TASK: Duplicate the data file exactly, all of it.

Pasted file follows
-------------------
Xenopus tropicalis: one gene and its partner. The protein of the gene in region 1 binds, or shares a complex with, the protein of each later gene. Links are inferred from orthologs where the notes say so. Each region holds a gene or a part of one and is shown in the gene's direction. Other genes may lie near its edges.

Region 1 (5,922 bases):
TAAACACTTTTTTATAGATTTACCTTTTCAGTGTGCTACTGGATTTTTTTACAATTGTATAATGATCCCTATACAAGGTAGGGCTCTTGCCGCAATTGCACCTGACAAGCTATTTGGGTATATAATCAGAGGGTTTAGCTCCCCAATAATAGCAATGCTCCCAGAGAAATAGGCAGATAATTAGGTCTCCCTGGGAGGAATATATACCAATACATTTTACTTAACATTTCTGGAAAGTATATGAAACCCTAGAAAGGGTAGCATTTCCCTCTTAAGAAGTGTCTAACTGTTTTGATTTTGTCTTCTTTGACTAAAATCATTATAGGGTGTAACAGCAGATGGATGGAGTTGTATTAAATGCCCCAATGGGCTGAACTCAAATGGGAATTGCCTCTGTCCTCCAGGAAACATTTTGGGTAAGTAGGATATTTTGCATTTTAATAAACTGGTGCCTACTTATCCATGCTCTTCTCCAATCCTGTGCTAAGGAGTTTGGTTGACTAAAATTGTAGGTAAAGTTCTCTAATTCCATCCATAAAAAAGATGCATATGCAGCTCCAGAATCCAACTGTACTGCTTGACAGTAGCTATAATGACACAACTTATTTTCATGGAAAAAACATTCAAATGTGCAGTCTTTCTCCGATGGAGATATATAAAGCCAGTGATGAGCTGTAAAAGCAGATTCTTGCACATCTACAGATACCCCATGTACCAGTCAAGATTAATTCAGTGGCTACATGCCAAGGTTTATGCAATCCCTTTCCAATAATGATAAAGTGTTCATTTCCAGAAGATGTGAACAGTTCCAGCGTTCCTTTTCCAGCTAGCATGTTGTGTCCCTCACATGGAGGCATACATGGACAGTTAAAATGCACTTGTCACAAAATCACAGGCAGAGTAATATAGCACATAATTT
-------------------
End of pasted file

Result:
Xenopus tropicalis: one gene and its partner. The protein of the gene in region 1 binds, or shares a complex with, the protein of each later gene. Links are inferred from orthologs where the notes say so. Each region holds a gene or a part of one and is shown in the gene's direction. Other genes may lie near its edges.

Region 1 (5,922 bases):
TAAACACTTTTTTATAGATTTACCTTTTCAGTGTGCTACTGGATTTTTTTACAATTGTATAATGATCCCTATACAAGGTAGGGCTCTTGCCGCAATTGCACCTGACAAGCTATTTGGGTATATAATCAGAGGGTTTAGCTCCCCAATAATAGCAATGCTCCCAGAGAAATAGGCAGATAATTAGGTCTCCCTGGGAGGAATATATACCAATACATTTTACTTAACATTTCTGGAAAGTATATGAAACCCTAGAAAGGGTAGCATTTCCCTCTTAAGAAGTGTCTAACTGTTTTGATTTTGTCTTCTTTGACTAAAATCATTATAGGGTGTAACAGCAGATGGATGGAGTTGTATTAAATGCCCCAATGGGCTGAACTCAAATGGGAATTGCCTCTGTCCTCCAGGAAACATTTTGGGTAAGTAGGATATTTTGCATTTTAATAAACTGGTGCCTACTTATCCATGCTCTTCTCCAATCCTGTGCTAAGGAGTTTGGTTGACTAAAATTGTAGGTAAAGTTCTCTAATTCCATCCATAAAAAAGATGCATATGCAGCTCCAGAATCCAACTGTACTGCTTGACAGTAGCTATAATGACACAACTTATTTTCATGGAAAAAACATTCAAATGTGCAGTCTTTCTCCGATGGAGATATATAAAGCCAGTGATGAGCTGTAAAAGCAGATTCTTGCACATCTACAGATACCCCATGTACCAGTCAAGATTAATTCAGTGGCTACATGCCAAGGTTTATGCAATCCCTTTCCAATAATGATAAAGTGTTCATTTCCAGAAGATGTGAACAGTTCCAGCGTTCCTTTTCCAGCTAGCATGTTGTGTCCCTCACATGGAGGCATACATGGACAGTTAAAATGCACTTGTCACAAAATCACAGGCAGAGTAATATAGCACATAATTT